In the last decade, reading research has seen a paradigmatic shift. A new wave of computational models of orthographic processing that offer various forms of noisy position or context-sensitive coding have revolutionized the field of visual word recognition. The influx of such models stems mainly from consistent findings, coming mostly from European languages, regarding an apparent insensitivity of skilled readers to letter order. Underlying the current revolution is the theoretical assumption that the insensitivity of readers to letter order reflects the (...) special way in which the human brain encodes the position of letters in printed words. The present article discusses the theoretical shortcomings and misconceptions of this approach to visual word recognition. A systematic review of data obtained from a variety of languages demonstrates that letter-order insensitivity is neither a general property of the cognitive system nor a property of the brain in encoding letters. Rather, it is a variant and idiosyncratic characteristic of some languages, mostly European, reflecting a strategy of optimizing encoding resources, given the specific structure of words. Since the main goal of reading research is to develop theories that describe the fundamental and invariant phenomena of reading across orthographies, an alternative approach to model visual word recognition is offered. The dimensions of a possible universal model of reading, which outlines the common cognitive operations involved in orthographic processing in all writing systems, are discussed. (shrink)
Direction of fit theories usually claim that beliefs are such that they “aim at truth” or “ought to fit” the world and desires are such that they “aim at realization” or the world “ought to fit” them. This essay argues that no theory of direction of fit is correct. The two directions of fit are supposed to be determinations of one and the same determinable two-place relation, differing only in the ordering of favored terms. But there is no such determinable (...) because of ineliminable asymmetries between the way that beliefs “aim at truth” and the way that desires “aim at realization.” This essay traces the ills of direction of fit theory to a misunderstanding of Anscombe and proposes a cure that distinguishes theoretical and practical thought by appeal to a distinction between thought in the form of a state and thought in the form of an event. (shrink)
From a theoretical perspective, most discussions of statistical learning have focused on the possible “statistical” properties that are the object of learning. Much less attention has been given to defining what “learning” is in the context of “statistical learning.” One major difficulty is that SL research has been monitoring participants’ performance in laboratory settings with a strikingly narrow set of tasks, where learning is typically assessed offline, through a set of two-alternative-forced-choice questions, which follow a brief visual or auditory familiarization (...) stream. Is that all there is to characterizing SL abilities? Here we adopt a novel perspective for investigating the processing of regularities in the visual modality. By tracking online performance in a self-paced SL paradigm, we focus on the trajectory of learning. In a set of three experiments we show that this paradigm provides a reliable and valid signature of SL performance, and it offers important insights for understanding how statistical regularities are perceived and assimilated in the visual modality. This demonstrates the promise of integrating different operational measures to our theory of SL. (shrink)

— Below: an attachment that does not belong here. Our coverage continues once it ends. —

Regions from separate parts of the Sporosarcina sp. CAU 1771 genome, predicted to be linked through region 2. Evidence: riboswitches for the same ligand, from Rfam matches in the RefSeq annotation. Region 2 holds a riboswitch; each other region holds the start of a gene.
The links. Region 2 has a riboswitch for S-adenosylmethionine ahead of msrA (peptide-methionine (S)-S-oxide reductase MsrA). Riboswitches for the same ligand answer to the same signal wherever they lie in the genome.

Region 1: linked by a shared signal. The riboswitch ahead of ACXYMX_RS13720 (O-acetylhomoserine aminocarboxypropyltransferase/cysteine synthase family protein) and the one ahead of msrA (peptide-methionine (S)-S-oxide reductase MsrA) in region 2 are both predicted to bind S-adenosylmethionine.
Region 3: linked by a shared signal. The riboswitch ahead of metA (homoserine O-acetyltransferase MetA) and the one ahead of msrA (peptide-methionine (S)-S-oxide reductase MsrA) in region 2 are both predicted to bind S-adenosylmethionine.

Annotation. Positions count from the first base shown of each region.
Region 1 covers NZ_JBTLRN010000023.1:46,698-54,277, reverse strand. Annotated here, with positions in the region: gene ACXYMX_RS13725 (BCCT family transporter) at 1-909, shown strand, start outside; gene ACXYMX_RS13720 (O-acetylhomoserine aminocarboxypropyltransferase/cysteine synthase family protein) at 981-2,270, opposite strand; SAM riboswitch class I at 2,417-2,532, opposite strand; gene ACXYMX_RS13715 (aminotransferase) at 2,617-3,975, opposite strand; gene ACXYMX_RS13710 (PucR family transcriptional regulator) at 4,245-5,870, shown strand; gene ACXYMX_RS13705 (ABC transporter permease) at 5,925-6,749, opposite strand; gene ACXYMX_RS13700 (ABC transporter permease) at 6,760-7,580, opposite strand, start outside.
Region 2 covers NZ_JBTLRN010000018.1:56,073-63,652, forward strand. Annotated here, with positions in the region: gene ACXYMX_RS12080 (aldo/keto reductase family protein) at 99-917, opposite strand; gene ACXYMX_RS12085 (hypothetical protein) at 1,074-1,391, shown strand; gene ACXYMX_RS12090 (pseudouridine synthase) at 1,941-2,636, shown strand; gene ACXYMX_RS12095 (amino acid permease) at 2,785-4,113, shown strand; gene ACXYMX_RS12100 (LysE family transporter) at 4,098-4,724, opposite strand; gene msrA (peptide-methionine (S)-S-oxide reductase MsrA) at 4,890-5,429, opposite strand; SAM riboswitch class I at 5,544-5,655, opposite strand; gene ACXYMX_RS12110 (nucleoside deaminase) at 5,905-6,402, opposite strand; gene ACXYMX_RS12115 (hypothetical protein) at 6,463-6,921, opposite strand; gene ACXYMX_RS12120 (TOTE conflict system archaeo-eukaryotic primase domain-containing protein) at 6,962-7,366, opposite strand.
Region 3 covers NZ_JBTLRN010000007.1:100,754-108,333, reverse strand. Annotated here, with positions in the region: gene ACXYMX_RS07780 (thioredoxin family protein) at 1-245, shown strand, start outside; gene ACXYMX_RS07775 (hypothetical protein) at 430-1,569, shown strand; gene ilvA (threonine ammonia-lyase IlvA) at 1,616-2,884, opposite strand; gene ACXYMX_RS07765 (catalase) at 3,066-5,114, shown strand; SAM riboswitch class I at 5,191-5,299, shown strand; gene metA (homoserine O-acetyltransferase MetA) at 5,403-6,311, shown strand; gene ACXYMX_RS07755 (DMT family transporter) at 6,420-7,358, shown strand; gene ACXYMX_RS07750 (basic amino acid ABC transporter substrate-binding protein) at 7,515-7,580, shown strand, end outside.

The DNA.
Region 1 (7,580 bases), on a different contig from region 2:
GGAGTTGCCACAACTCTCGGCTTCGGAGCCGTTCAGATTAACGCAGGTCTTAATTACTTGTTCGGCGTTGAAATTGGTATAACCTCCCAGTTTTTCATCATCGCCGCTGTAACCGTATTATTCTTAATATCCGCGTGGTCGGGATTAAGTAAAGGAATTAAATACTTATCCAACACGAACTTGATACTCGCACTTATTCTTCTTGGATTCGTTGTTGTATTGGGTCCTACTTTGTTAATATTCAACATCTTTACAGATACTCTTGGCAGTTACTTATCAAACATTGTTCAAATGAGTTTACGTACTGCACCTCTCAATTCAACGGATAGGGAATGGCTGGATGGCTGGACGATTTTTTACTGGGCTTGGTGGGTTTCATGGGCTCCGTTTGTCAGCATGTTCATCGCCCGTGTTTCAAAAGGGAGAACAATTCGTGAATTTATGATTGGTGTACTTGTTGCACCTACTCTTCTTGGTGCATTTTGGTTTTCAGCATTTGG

The relationship between divine and created causality was widely discussed in medieval and early modern philosophy. Contemporary scholars of these discussions typically stake out three possible positions: occasionalism, concurrentism, and mere-conservationism. It is regularly claimed that virtually no medieval thinker adopted the final view which denies that God is an immediate active cause of creaturely actions. The main aim of this paper is to further understanding of the medieval causality debate, and particularly the mere-conservationist position, by analysing Peter John Olivi's (...) neglected defence of it. The paper also includes discussion of Thomas Aquinas's arguments for concurrentism and an analysis of whether Olivi's objections refute his position. (shrink)
There is a growing body of literature on ethical or socially responsible investment across a range of disciplines. This paper highlights the key themes in the field and identifies some of the major theoretical and practical challenges facing both scholars and practitioners. One of these challenges is understanding better the complexity of the relationship between such investment practices and corporate behaviour. Noting that ethical investment is seldom characterised by agreement about what it actully constitutes, and that much of the extant (...) research focuses on a narrow set of issues, the paper argues that there are benefits associated with examining ethical investment as a process. (shrink)